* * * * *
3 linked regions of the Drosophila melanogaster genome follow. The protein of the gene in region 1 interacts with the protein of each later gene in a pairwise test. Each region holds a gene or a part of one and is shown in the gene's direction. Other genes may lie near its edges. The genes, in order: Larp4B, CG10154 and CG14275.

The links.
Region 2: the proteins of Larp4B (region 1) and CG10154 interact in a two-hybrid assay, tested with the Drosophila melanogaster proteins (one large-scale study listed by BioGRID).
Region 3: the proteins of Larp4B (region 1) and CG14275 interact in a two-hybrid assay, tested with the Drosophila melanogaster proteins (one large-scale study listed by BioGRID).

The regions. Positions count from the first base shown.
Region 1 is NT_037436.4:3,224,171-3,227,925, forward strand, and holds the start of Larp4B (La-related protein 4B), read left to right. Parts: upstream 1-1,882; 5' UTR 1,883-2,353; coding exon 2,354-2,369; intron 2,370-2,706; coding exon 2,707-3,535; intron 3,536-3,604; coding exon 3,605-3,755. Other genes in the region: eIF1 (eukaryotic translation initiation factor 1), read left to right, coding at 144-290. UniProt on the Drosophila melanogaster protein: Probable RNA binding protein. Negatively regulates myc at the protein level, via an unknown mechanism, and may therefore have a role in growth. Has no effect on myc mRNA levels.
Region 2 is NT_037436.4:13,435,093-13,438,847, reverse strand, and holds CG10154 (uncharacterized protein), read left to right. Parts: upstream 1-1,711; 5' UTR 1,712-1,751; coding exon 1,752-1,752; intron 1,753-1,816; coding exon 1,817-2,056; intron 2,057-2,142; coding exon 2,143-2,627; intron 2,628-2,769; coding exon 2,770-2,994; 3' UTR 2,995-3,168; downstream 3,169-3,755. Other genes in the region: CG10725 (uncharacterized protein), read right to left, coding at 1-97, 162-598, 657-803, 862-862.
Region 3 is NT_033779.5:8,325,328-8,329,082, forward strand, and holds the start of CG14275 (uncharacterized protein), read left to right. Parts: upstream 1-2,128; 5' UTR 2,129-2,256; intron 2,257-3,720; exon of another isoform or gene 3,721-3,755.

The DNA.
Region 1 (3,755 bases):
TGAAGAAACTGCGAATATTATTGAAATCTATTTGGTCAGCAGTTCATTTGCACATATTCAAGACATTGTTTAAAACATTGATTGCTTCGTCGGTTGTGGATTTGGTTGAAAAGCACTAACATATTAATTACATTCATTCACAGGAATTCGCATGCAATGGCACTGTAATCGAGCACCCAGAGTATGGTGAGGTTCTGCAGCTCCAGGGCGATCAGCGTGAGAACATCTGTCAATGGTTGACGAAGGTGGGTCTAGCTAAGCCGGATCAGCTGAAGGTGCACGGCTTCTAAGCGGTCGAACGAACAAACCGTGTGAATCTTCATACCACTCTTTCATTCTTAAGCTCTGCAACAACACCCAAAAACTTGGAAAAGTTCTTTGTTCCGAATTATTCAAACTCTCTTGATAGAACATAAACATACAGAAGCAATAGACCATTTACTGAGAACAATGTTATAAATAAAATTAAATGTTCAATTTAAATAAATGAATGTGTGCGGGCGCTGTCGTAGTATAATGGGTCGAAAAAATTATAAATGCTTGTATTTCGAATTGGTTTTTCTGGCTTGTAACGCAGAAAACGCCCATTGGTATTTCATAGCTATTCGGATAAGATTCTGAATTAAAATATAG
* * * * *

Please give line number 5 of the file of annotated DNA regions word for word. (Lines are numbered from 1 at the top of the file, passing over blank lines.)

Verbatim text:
The regions. Positions count from the first base shown.